Tomorrow, and Tomorrow, and Tomorrow
by Gabrielle ZevinPublished 2022 416 pages
It's been a while since I read a book that I truly struggled to put down, but this was one.
It's such a simple story: two people, who have a deep, abiding friendship but who also carry deep, abiding trauma, grow up together and make successful video games.
I wasn't sold on the idea of video games—I played them lots when I was younger but I've never quite grokked people who make video games their thing—but the games were less a theme and more of a vehicle for the themes of love and friendship that form the backbone of the novel.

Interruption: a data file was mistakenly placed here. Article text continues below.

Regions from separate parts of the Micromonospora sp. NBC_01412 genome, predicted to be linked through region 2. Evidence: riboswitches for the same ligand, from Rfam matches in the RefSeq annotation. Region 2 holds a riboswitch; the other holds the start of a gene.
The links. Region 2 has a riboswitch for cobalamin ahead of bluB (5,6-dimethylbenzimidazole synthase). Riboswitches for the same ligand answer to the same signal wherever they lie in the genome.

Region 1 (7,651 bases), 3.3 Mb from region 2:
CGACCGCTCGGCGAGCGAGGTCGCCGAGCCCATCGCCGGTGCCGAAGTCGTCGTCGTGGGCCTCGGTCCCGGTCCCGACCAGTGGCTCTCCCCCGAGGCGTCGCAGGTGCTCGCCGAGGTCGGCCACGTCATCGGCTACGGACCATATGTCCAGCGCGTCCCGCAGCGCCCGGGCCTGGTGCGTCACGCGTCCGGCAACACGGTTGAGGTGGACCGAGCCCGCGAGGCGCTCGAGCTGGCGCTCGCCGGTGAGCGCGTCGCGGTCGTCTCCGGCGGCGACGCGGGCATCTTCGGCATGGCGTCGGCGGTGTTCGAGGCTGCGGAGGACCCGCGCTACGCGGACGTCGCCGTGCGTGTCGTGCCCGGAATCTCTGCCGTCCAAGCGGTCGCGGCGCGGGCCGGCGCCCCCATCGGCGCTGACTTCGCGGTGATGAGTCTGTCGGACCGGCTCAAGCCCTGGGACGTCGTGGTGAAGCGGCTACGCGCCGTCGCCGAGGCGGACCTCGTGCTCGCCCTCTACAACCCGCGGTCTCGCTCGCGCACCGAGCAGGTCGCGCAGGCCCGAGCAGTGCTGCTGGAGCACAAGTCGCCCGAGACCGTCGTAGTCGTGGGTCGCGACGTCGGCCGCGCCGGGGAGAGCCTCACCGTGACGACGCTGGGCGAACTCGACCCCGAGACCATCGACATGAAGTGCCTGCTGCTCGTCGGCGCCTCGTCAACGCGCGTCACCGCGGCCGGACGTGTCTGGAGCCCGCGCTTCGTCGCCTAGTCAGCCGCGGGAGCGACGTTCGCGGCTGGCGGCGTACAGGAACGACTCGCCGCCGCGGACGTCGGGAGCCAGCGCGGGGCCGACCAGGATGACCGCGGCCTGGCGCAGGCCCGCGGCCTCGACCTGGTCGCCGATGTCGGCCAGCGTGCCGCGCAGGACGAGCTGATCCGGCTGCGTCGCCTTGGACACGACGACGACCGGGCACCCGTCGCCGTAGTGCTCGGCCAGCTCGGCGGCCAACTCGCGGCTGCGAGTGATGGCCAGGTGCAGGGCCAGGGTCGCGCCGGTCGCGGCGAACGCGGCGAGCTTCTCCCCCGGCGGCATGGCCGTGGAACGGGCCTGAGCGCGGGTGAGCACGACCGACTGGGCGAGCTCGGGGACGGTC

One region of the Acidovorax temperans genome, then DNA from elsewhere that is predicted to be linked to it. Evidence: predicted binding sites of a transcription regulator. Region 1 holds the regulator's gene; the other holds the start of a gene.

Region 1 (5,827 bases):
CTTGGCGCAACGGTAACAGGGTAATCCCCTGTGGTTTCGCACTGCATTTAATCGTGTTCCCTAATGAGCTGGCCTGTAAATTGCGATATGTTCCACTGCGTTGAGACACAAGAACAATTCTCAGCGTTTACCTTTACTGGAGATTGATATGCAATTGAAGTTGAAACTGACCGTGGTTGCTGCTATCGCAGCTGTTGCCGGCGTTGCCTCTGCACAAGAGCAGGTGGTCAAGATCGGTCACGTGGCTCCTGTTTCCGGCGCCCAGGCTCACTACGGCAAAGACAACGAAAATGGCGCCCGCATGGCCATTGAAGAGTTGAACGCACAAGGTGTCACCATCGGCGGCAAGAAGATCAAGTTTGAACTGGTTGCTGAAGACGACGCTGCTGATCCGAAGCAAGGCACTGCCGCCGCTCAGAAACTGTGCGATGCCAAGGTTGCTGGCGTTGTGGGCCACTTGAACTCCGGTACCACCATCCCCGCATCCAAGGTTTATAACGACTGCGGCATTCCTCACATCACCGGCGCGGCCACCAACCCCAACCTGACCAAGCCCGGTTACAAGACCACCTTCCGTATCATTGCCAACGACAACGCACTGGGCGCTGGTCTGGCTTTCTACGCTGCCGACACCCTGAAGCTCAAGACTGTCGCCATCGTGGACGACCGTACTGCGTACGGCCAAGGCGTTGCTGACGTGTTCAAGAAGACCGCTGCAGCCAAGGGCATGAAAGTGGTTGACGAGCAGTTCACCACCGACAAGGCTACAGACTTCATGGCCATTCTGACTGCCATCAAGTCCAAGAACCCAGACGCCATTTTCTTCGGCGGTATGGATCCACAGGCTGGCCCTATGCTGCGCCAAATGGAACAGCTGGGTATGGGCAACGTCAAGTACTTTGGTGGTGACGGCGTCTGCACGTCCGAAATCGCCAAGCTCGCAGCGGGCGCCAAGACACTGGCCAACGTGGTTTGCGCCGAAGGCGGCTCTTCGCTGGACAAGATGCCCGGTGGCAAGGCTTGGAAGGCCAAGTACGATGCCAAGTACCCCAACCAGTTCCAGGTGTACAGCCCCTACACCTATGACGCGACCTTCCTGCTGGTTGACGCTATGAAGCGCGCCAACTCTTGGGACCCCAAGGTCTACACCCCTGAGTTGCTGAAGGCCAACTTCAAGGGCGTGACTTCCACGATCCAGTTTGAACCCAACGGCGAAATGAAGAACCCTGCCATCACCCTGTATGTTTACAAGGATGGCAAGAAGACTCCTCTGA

The characters here are no more eloquent than the ones in Ninth House, but this all felt real. The stakes felt higher because these people acted like real people; it felt true.
Maybe it resonated a little bit more with me because there are people in my own past whom I've lost touch with but whose absence is felt—people with whom I had a real connection and real friendship and whom I let slip away during one of the international moves I made from like 2008-2017.
Though I'm not sure I've ever felt quite as passionate about anything as these people feel about gaming. Maybe that's why I am where I am today.